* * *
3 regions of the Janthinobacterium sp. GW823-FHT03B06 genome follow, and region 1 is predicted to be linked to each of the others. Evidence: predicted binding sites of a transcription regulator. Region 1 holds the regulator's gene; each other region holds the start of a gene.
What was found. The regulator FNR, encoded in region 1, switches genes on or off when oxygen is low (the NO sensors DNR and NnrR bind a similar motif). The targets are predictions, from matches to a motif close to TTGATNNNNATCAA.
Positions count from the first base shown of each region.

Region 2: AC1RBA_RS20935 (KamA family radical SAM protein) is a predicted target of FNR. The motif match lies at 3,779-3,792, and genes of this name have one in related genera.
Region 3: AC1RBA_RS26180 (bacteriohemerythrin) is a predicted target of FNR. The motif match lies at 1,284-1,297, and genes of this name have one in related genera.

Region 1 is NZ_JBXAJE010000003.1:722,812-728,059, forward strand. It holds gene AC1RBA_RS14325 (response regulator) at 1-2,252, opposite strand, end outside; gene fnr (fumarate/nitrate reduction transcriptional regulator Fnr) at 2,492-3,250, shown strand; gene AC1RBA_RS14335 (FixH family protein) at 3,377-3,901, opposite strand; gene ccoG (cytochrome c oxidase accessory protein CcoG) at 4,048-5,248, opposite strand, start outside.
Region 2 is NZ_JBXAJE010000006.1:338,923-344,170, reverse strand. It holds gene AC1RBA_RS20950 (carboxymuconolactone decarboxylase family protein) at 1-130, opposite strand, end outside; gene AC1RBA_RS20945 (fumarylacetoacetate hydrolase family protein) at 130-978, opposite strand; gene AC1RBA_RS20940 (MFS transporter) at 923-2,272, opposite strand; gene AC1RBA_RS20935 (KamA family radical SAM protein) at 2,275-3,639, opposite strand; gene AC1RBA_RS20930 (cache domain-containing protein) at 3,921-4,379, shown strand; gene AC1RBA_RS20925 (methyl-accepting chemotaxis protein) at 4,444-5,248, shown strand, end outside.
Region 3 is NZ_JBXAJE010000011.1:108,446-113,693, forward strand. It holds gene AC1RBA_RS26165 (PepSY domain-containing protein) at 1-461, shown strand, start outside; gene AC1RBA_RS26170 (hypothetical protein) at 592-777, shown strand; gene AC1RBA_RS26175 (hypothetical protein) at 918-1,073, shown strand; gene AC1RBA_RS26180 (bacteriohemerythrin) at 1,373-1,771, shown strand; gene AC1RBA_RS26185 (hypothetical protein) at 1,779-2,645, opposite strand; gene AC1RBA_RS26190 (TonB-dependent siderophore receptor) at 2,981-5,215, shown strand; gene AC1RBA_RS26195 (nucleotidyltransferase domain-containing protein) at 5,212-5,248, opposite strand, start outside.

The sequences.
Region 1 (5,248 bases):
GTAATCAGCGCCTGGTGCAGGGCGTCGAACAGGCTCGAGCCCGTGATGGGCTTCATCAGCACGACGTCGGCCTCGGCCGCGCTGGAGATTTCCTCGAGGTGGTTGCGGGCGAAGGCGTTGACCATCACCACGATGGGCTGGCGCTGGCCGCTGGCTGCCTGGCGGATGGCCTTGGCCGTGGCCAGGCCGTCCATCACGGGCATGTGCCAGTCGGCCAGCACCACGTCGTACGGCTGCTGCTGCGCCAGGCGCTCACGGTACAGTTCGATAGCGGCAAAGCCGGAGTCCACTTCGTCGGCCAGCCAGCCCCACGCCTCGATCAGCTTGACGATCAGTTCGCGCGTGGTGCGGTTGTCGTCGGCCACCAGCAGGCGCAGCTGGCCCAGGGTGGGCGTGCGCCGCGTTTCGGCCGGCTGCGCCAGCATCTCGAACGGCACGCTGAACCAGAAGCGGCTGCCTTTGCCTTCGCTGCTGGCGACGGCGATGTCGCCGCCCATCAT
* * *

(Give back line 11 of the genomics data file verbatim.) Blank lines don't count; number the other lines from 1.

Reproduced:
GTAATCAGCGCCTGGTGCAGGGCGTCGAACAGGCTCGAGCCCGTGATGGGCTTCATCAGCACGACGTCGGCCTCGGCCGCGCTGGAGATTTCCTCGAGGTGGTTGCGGGCGAAGGCGTTGACCATCACCACGATGGGCTGGCGCTGGCCGCTGGCTGCCTGGCGGATGGCCTTGGCCGTGGCCAGGCCGTCCATCACGGGCATGTGCCAGTCGGCCAGCACCACGTCGTACGGCTGCTGCTGCGCCAGGCGCTCACGGTACAGTTCGATAGCGGCAAAGCCGGAGTCCACTTCGTCGGCCAGCCAGCCCCACGCCTCGATCAGCTTGACGATCAGTTCGCGCGTGGTGCGGTTGTCGTCGGCCACCAGCAGGCGCAGCTGGCCCAGGGTGGGCGTGCGCCGCGTTTCGGCCGGCTGCGCCAGCATCTCGAACGGCACGCTGAACCAGAAGCGGCTGCCTTTGCCTTCGCTGCTGGCGACGGCGATGTCGCCGCCCATCAT